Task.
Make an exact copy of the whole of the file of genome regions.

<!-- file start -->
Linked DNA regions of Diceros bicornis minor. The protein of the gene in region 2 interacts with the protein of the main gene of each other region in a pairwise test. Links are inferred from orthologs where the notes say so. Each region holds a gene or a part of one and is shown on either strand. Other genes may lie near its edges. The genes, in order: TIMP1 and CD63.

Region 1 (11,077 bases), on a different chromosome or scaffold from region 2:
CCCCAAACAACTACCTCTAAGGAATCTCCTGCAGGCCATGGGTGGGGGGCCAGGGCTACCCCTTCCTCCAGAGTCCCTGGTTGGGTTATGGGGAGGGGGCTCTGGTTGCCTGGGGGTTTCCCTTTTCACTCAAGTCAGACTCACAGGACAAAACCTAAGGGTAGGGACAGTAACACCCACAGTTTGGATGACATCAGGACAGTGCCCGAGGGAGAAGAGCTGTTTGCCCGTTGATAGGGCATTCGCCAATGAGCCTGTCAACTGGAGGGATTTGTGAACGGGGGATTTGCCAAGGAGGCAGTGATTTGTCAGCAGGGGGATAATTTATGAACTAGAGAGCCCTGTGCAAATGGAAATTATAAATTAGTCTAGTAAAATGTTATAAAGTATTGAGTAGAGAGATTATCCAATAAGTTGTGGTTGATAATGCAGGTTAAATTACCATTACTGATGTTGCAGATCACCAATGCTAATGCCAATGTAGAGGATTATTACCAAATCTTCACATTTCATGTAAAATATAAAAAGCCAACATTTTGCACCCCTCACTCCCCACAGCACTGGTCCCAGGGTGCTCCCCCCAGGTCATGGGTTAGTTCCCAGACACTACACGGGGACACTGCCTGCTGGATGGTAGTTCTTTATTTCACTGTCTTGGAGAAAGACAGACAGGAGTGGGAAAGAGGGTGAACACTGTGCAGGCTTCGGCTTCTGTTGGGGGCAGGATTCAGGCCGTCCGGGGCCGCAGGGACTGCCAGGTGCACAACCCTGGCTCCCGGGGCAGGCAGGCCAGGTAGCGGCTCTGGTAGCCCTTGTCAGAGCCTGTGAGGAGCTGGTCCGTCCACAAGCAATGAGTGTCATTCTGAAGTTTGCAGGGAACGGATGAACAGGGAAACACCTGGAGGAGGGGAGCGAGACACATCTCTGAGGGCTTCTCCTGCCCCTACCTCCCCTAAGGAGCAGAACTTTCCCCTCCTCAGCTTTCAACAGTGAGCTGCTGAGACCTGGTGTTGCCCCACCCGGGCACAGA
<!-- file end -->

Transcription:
Linked DNA regions of Diceros bicornis minor. The protein of the gene in region 2 interacts with the protein of the main gene of each other region in a pairwise test. Links are inferred from orthologs where the notes say so. Each region holds a gene or a part of one and is shown on either strand. Other genes may lie near its edges. The genes, in order: TIMP1 and CD63.

Region 1 (11,077 bases), on a different chromosome or scaffold from region 2:
CCCCAAACAACTACCTCTAAGGAATCTCCTGCAGGCCATGGGTGGGGGGCCAGGGCTACCCCTTCCTCCAGAGTCCCTGGTTGGGTTATGGGGAGGGGGCTCTGGTTGCCTGGGGGTTTCCCTTTTCACTCAAGTCAGACTCACAGGACAAAACCTAAGGGTAGGGACAGTAACACCCACAGTTTGGATGACATCAGGACAGTGCCCGAGGGAGAAGAGCTGTTTGCCCGTTGATAGGGCATTCGCCAATGAGCCTGTCAACTGGAGGGATTTGTGAACGGGGGATTTGCCAAGGAGGCAGTGATTTGTCAGCAGGGGGATAATTTATGAACTAGAGAGCCCTGTGCAAATGGAAATTATAAATTAGTCTAGTAAAATGTTATAAAGTATTGAGTAGAGAGATTATCCAATAAGTTGTGGTTGATAATGCAGGTTAAATTACCATTACTGATGTTGCAGATCACCAATGCTAATGCCAATGTAGAGGATTATTACCAAATCTTCACATTTCATGTAAAATATAAAAAGCCAACATTTTGCACCCCTCACTCCCCACAGCACTGGTCCCAGGGTGCTCCCCCCAGGTCATGGGTTAGTTCCCAGACACTACACGGGGACACTGCCTGCTGGATGGTAGTTCTTTATTTCACTGTCTTGGAGAAAGACAGACAGGAGTGGGAAAGAGGGTGAACACTGTGCAGGCTTCGGCTTCTGTTGGGGGCAGGATTCAGGCCGTCCGGGGCCGCAGGGACTGCCAGGTGCACAACCCTGGCTCCCGGGGCAGGCAGGCCAGGTAGCGGCTCTGGTAGCCCTTGTCAGAGCCTGTGAGGAGCTGGTCCGTCCACAAGCAATGAGTGTCATTCTGAAGTTTGCAGGGAACGGATGAACAGGGAAACACCTGGAGGAGGGGAGCGAGACACATCTCTGAGGGCTTCTCCTGCCCCTACCTCCCCTAAGGAGCAGAACTTTCCCCTCCTCAGCTTTCAACAGTGAGCTGCTGAGACCTGGTGTTGCCCCACCCGGGCACAGA